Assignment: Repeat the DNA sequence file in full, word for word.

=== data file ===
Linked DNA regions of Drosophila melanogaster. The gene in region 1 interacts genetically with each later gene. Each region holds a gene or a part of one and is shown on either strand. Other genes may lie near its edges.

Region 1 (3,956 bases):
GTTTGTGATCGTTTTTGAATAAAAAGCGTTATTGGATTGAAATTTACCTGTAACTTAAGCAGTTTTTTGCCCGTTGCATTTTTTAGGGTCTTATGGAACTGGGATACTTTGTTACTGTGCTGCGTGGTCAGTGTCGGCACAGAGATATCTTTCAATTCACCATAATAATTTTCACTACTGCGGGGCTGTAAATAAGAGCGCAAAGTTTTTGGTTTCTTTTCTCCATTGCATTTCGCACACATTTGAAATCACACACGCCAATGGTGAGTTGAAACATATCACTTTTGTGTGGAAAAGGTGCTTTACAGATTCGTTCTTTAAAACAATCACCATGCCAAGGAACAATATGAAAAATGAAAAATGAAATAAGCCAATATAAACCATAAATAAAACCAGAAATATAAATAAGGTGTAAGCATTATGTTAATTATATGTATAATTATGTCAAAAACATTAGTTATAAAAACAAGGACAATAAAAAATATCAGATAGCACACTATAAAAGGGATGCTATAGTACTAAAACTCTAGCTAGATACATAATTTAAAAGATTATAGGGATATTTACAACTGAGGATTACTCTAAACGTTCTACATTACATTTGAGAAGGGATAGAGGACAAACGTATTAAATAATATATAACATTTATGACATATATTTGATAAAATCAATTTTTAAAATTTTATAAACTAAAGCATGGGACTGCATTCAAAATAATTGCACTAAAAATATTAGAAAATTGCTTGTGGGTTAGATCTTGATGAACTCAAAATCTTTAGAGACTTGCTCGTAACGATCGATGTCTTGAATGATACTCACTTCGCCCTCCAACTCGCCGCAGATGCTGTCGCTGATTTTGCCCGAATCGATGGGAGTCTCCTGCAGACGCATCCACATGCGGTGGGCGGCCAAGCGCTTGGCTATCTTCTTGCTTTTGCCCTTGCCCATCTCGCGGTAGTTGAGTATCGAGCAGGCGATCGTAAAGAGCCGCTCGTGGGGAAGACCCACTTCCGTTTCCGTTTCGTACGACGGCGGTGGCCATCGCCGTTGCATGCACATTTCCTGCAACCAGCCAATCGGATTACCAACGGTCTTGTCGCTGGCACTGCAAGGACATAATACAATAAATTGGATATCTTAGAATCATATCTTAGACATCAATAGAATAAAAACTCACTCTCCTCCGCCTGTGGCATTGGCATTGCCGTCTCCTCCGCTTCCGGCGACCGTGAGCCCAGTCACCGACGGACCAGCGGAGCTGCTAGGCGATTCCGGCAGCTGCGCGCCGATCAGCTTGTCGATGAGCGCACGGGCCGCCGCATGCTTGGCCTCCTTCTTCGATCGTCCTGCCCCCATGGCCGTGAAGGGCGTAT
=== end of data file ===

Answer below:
Linked DNA regions of Drosophila melanogaster. The gene in region 1 interacts genetically with each later gene. Each region holds a gene or a part of one and is shown on either strand. Other genes may lie near its edges.

Region 1 (3,956 bases):
GTTTGTGATCGTTTTTGAATAAAAAGCGTTATTGGATTGAAATTTACCTGTAACTTAAGCAGTTTTTTGCCCGTTGCATTTTTTAGGGTCTTATGGAACTGGGATACTTTGTTACTGTGCTGCGTGGTCAGTGTCGGCACAGAGATATCTTTCAATTCACCATAATAATTTTCACTACTGCGGGGCTGTAAATAAGAGCGCAAAGTTTTTGGTTTCTTTTCTCCATTGCATTTCGCACACATTTGAAATCACACACGCCAATGGTGAGTTGAAACATATCACTTTTGTGTGGAAAAGGTGCTTTACAGATTCGTTCTTTAAAACAATCACCATGCCAAGGAACAATATGAAAAATGAAAAATGAAATAAGCCAATATAAACCATAAATAAAACCAGAAATATAAATAAGGTGTAAGCATTATGTTAATTATATGTATAATTATGTCAAAAACATTAGTTATAAAAACAAGGACAATAAAAAATATCAGATAGCACACTATAAAAGGGATGCTATAGTACTAAAACTCTAGCTAGATACATAATTTAAAAGATTATAGGGATATTTACAACTGAGGATTACTCTAAACGTTCTACATTACATTTGAGAAGGGATAGAGGACAAACGTATTAAATAATATATAACATTTATGACATATATTTGATAAAATCAATTTTTAAAATTTTATAAACTAAAGCATGGGACTGCATTCAAAATAATTGCACTAAAAATATTAGAAAATTGCTTGTGGGTTAGATCTTGATGAACTCAAAATCTTTAGAGACTTGCTCGTAACGATCGATGTCTTGAATGATACTCACTTCGCCCTCCAACTCGCCGCAGATGCTGTCGCTGATTTTGCCCGAATCGATGGGAGTCTCCTGCAGACGCATCCACATGCGGTGGGCGGCCAAGCGCTTGGCTATCTTCTTGCTTTTGCCCTTGCCCATCTCGCGGTAGTTGAGTATCGAGCAGGCGATCGTAAAGAGCCGCTCGTGGGGAAGACCCACTTCCGTTTCCGTTTCGTACGACGGCGGTGGCCATCGCCGTTGCATGCACATTTCCTGCAACCAGCCAATCGGATTACCAACGGTCTTGTCGCTGGCACTGCAAGGACATAATACAATAAATTGGATATCTTAGAATCATATCTTAGACATCAATAGAATAAAAACTCACTCTCCTCCGCCTGTGGCATTGGCATTGCCGTCTCCTCCGCTTCCGGCGACCGTGAGCCCAGTCACCGACGGACCAGCGGAGCTGCTAGGCGATTCCGGCAGCTGCGCGCCGATCAGCTTGTCGATGAGCGCACGGGCCGCCGCATGCTTGGCCTCCTTCTTCGATCGTCCTGCCCCCATGGCCGTGAAGGGCGTAT